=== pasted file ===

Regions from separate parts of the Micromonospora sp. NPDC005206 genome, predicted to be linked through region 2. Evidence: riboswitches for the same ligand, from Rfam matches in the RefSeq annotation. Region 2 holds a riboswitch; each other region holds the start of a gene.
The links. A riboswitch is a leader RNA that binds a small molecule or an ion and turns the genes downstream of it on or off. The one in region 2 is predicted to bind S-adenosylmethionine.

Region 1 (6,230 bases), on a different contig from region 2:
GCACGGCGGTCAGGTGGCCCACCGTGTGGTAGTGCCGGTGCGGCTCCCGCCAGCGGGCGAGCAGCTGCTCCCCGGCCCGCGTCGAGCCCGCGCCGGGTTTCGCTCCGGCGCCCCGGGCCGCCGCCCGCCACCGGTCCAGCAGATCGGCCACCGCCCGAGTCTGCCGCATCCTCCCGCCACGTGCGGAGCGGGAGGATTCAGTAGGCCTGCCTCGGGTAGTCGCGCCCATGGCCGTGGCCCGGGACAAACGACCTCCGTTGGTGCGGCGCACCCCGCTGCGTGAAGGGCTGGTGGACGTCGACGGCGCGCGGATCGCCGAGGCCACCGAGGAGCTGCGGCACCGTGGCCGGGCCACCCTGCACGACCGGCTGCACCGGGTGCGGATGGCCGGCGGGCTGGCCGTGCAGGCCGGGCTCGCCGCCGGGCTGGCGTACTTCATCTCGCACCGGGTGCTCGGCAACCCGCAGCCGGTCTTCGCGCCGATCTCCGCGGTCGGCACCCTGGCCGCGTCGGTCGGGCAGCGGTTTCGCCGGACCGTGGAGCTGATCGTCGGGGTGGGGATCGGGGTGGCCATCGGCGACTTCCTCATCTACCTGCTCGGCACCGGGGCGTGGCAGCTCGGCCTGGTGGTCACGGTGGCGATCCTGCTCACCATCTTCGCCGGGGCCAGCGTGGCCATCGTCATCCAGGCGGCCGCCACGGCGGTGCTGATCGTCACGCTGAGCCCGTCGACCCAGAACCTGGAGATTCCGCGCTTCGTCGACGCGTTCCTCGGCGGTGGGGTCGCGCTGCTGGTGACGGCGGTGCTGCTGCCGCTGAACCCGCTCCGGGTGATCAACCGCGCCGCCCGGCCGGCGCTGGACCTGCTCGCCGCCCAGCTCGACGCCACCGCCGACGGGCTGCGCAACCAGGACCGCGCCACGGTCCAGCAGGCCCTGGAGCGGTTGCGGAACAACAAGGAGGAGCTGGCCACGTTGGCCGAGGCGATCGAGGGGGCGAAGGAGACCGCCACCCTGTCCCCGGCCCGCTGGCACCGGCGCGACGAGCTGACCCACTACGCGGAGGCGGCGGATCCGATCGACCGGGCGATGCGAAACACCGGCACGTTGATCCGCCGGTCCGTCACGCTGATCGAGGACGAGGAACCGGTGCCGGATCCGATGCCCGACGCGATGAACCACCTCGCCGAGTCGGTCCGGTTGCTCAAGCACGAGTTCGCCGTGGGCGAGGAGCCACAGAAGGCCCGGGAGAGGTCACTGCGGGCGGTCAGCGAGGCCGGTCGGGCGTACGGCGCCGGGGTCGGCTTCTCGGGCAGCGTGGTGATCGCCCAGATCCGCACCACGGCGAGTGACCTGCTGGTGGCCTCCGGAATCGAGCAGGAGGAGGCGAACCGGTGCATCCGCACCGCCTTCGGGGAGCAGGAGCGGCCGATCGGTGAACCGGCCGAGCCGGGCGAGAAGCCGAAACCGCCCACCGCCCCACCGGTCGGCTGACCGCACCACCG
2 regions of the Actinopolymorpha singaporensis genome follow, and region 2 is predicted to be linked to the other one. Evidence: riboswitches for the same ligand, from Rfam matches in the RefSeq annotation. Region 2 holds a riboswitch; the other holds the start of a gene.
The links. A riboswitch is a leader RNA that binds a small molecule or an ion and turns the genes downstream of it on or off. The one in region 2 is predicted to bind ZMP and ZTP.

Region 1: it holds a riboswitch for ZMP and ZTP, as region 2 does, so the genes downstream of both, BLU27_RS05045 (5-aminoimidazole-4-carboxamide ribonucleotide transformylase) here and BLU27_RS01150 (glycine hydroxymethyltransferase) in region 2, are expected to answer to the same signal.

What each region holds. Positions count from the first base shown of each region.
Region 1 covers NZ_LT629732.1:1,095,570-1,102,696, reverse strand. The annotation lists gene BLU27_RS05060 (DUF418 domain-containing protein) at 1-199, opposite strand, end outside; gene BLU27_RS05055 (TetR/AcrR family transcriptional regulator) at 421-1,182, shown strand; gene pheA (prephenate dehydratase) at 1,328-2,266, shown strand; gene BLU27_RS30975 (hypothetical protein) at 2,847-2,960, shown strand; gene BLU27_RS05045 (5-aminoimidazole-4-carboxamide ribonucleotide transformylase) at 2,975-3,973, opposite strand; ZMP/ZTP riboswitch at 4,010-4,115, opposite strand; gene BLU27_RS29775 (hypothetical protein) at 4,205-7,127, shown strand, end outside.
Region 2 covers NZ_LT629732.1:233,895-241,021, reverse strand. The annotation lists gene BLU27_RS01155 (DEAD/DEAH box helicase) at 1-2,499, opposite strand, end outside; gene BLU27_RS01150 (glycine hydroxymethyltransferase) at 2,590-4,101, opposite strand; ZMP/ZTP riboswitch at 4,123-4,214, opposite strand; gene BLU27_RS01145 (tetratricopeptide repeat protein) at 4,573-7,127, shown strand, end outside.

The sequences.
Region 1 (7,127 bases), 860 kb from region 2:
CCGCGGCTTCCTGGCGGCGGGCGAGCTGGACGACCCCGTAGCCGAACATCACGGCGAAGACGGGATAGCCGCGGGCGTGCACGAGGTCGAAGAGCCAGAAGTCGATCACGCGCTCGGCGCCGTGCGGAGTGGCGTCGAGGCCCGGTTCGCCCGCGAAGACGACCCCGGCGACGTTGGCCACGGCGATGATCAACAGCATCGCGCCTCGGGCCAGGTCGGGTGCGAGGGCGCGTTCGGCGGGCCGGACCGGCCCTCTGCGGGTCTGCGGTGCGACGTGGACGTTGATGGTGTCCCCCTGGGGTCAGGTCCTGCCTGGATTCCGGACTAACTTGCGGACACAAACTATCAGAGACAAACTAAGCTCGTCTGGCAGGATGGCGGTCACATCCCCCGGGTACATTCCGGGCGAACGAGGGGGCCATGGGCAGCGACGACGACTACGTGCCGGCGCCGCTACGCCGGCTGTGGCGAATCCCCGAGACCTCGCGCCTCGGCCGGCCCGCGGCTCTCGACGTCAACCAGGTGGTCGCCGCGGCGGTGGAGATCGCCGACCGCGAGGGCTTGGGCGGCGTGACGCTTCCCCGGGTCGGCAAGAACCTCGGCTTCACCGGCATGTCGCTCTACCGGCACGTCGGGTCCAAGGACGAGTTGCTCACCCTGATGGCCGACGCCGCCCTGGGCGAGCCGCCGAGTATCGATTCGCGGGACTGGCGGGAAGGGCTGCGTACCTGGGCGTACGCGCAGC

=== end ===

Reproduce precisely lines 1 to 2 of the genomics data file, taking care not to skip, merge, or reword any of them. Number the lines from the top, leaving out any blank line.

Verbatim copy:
Regions from separate parts of the Micromonospora sp. NPDC005206 genome, predicted to be linked through region 2. Evidence: riboswitches for the same ligand, from Rfam matches in the RefSeq annotation. Region 2 holds a riboswitch; each other region holds the start of a gene.
The links. A riboswitch is a leader RNA that binds a small molecule or an ion and turns the genes downstream of it on or off. The one in region 2 is predicted to bind S-adenosylmethionine.